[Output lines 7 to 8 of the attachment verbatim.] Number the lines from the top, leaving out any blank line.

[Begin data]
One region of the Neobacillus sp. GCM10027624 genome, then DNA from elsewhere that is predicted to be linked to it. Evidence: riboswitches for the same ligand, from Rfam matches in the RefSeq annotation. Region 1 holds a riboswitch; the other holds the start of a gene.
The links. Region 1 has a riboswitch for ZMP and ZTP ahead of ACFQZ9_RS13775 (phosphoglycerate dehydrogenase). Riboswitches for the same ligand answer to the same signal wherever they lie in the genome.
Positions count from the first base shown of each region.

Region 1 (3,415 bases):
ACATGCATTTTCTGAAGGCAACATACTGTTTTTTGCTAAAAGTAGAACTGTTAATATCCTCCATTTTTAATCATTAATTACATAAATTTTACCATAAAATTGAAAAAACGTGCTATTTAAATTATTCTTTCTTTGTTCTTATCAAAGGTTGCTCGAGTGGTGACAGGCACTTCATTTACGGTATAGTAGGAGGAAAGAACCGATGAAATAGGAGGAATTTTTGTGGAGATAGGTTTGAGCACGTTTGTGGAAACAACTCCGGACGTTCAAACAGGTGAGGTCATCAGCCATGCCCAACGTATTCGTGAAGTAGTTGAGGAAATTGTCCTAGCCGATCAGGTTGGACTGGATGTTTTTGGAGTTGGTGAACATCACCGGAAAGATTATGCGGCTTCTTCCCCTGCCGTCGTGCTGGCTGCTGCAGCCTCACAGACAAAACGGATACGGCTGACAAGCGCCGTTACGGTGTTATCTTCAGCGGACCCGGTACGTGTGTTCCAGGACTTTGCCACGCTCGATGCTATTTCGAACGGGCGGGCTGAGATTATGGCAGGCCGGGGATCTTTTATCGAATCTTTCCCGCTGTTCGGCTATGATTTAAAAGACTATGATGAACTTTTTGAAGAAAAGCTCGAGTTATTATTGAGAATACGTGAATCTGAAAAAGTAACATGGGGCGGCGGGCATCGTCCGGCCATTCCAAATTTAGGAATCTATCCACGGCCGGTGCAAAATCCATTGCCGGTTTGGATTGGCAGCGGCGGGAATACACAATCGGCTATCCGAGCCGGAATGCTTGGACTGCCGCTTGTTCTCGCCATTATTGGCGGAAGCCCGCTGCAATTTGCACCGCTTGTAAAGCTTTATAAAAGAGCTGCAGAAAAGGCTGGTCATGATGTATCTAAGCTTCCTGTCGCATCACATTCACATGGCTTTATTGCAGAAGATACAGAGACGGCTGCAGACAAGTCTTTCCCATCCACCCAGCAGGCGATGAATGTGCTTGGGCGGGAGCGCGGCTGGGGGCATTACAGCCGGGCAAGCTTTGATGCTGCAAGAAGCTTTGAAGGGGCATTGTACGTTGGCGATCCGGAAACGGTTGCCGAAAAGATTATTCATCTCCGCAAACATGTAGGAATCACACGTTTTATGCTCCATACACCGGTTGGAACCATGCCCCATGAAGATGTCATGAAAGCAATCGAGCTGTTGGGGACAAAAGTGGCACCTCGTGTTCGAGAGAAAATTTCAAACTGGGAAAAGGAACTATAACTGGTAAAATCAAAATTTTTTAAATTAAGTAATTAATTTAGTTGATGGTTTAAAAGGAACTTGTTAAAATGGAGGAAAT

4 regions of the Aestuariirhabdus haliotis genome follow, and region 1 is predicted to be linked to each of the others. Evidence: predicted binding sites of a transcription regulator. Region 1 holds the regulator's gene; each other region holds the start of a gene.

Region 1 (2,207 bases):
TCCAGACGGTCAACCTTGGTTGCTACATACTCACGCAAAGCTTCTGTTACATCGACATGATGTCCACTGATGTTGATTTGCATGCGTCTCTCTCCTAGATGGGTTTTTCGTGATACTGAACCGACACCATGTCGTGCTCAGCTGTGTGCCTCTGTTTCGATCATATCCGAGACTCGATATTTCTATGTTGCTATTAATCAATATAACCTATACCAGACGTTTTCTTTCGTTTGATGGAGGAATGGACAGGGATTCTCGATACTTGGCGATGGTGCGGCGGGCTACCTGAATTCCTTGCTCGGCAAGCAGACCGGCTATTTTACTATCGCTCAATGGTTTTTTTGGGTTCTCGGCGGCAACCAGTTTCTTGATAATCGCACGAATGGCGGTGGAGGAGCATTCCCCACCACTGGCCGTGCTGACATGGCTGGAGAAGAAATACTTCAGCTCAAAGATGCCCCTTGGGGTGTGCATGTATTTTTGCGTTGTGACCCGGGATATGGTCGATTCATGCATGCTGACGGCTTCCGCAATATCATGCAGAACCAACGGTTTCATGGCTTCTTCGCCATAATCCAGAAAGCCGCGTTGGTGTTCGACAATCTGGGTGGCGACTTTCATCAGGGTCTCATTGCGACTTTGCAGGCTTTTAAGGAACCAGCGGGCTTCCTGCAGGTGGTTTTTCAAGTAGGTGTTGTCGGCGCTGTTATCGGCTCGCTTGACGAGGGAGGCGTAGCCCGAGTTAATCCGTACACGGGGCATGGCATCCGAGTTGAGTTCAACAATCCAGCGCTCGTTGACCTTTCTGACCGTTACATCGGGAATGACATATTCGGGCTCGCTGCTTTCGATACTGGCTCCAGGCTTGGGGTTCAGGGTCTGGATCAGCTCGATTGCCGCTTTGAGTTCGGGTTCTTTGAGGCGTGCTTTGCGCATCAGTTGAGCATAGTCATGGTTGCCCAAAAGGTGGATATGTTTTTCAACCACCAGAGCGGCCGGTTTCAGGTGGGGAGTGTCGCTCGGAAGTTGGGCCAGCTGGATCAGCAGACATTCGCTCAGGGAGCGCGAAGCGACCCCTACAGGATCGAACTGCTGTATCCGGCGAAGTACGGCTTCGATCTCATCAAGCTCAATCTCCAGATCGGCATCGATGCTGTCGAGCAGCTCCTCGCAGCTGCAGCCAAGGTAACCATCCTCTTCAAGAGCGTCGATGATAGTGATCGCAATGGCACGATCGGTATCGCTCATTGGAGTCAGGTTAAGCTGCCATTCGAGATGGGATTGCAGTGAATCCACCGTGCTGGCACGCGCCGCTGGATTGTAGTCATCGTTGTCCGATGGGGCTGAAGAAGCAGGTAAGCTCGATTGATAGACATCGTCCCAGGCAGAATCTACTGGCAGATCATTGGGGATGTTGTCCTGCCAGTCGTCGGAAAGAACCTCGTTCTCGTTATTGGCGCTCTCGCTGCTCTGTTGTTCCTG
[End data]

Region 1 (2,207 bases):
TCCAGACGGTCAACCTTGGTTGCTACATACTCACGCAAAGCTTCTGTTACATCGACATGATGTCCACTGATGTTGATTTGCATGCGTCTCTCTCCTAGATGGGTTTTTCGTGATACTGAACCGACACCATGTCGTGCTCAGCTGTGTGCCTCTGTTTCGATCATATCCGAGACTCGATATTTCTATGTTGCTATTAATCAATATAACCTATACCAGACGTTTTCTTTCGTTTGATGGAGGAATGGACAGGGATTCTCGATACTTGGCGATGGTGCGGCGGGCTACCTGAATTCCTTGCTCGGCAAGCAGACCGGCTATTTTACTATCGCTCAATGGTTTTTTTGGGTTCTCGGCGGCAACCAGTTTCTTGATAATCGCACGAATGGCGGTGGAGGAGCATTCCCCACCACTGGCCGTGCTGACATGGCTGGAGAAGAAATACTTCAGCTCAAAGATGCCCCTTGGGGTGTGCATGTATTTTTGCGTTGTGACCCGGGATATGGTCGATTCATGCATGCTGACGGCTTCCGCAATATCATGCAGAACCAACGGTTTCATGGCTTCTTCGCCATAATCCAGAAAGCCGCGTTGGTGTTCGACAATCTGGGTGGCGACTTTCATCAGGGTCTCATTGCGACTTTGCAGGCTTTTAAGGAACCAGCGGGCTTCCTGCAGGTGGTTTTTCAAGTAGGTGTTGTCGGCGCTGTTATCGGCTCGCTTGACGAGGGAGGCGTAGCCCGAGTTAATCCGTACACGGGGCATGGCATCCGAGTTGAGTTCAACAATCCAGCGCTCGTTGACCTTTCTGACCGTTACATCGGGAATGACATATTCGGGCTCGCTGCTTTCGATACTGGCTCCAGGCTTGGGGTTCAGGGTCTGGATCAGCTCGATTGCCGCTTTGAGTTCGGGTTCTTTGAGGCGTGCTTTGCGCATCAGTTGAGCATAGTCATGGTTGCCCAAAAGGTGGATATGTTTTTCAACCACCAGAGCGGCCGGTTTCAGGTGGGGAGTGTCGCTCGGAAGTTGGGCCAGCTGGATCAGCAGACATTCGCTCAGGGAGCGCGAAGCGACCCCTACAGGATCGAACTGCTGTATCCGGCGAAGTACGGCTTCGATCTCATCAAGCTCAATCTCCAGATCGGCATCGATGCTGTCGAGCAGCTCCTCGCAGCTGCAGCCAAGGTAACCATCCTCTTCAAGAGCGTCGATGATAGTGATCGCAATGGCACGATCGGTATCGCTCATTGGAGTCAGGTTAAGCTGCCATTCGAGATGGGATTGCAGTGAATCCACCGTGCTGGCACGCGCCGCTGGATTGTAGTCATCGTTGTCCGATGGGGCTGAAGAAGCAGGTAAGCTCGATTGATAGACATCGTCCCAGGCAGAATCTACTGGCAGATCATTGGGGATGTTGTCCTGCCAGTCGTCGGAAAGAACCTCGTTCTCGTTATTGGCGCTCTCGCTGCTCTGTTGTTCCTG